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Ontological Hierarchy of Differentiation

[This is the first of four parts—this part introduces the basic concepts, the second part covers the first three levels of the hierarchy, position, motion, and acceleration; the third part covers the next level, life, and the final part covers the final two levels, consciousness and volition.]

Philosophy, if it is correct, is knowledge. It is neither the simplest or easiest knowledge to gain, but it is the most important and fundamental. All other knowledge, implicitly rests on the truths of philosophy.

As a branch of philosophy, therefore, ontology is knowledge, particularly, knowledge about the ultimate nature of material existence. The study of material existence, at least the physical aspects of it, belongs to the sciences. The purpose of ontology is to discover those principles by which the nature of material existence can be integrated, non-contradictorily, into the hierarchy of all knowledge, including that knowledge which is gained through the sciences.

The reason I emphasize that ontology is a kind of knowledge is to avoid one of the most common mistakes made in both science and philosophy called reification or hypostatization.

Reification fallacy - Treating abstractions as actual existing entities or regarding them as causally efficacious and ontologically prior and superior to their referents. Similar to hypostatization, except the kinds of abstractions involved are usually philosophical or ideological, such as "universals," "existence," "good," and "justice."

Hypostatization fallacy - Attributing actual existence or qualities of actual existents to something that is only a name, a relationship, or abstraction; or attributing qualities of one kind of existents to different kinds of existents, for example, anthropomorphism.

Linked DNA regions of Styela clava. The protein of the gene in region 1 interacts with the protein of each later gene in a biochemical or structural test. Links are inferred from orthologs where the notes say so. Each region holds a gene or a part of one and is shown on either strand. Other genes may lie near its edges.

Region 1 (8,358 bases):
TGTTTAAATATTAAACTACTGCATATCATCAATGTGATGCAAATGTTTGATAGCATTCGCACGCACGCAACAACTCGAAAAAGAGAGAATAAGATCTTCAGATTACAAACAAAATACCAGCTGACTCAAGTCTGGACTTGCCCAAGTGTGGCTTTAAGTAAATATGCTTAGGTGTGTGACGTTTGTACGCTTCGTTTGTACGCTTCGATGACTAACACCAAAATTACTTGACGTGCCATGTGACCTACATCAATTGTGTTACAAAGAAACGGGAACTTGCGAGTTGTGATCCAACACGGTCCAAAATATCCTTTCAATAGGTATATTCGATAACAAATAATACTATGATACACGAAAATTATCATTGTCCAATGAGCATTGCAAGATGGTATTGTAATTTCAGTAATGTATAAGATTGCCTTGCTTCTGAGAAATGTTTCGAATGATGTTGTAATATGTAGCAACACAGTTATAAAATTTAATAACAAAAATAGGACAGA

Ultimate Nature of Material Existence

This ontology is a description of how all of material existence can be understood objectively. It is not a description of some, "ultimate stuff," or, "universal being," or any other, "thing;" it is a description of the ultimate nature of material existence.

Everything that exists must be different from everything else that exists, and the difference in all existents is the result of differences in the qualities which identify them and determined their nature. Since existence is only all of the existents there are, the ultimate nature of existence itself is determined by the qualities that differentiate existents from one another. To discover the ultimate nature of existence the ultimate or primary qualities that differentiate existence must be identified. The ultimate or primary qualities of existence are those in terms of which all other qualities and characteristics of all existence can be described and understood.

[NOTE: It is not to be supposed the primary differentiating qualities have some kind of metaphysical efficiency by which they bring things into existence. The differentiating qualities are only descriptive, a way of comprehending the nature of existents, not a description of what "makes them that way." In an important sense, nothing makes existents what they are, they simply are. Discovering and existent's qualities is only discovering what an existent is.]

[NOTE: My use of the word differentiation must not be confused with that same word used in the field of mathematics, particularly, in the Calculus. I use the word differentiation only in the sense of, "to make different."]

The following is an outline of the hierarchy of differentiation. It consists of six essential qualities or characteristics of existence, by which I mean that existence described under, "The Existence We Actually Live In."

—Reginald Firehammer (02/07/05)

Summary

  1. This ontology is a description of how all of material existence can be understood objectively. It is not a description of some, "ultimate stuff," or, "universal being," or any other, "thing;" it is a description of the ultimate nature of material existence.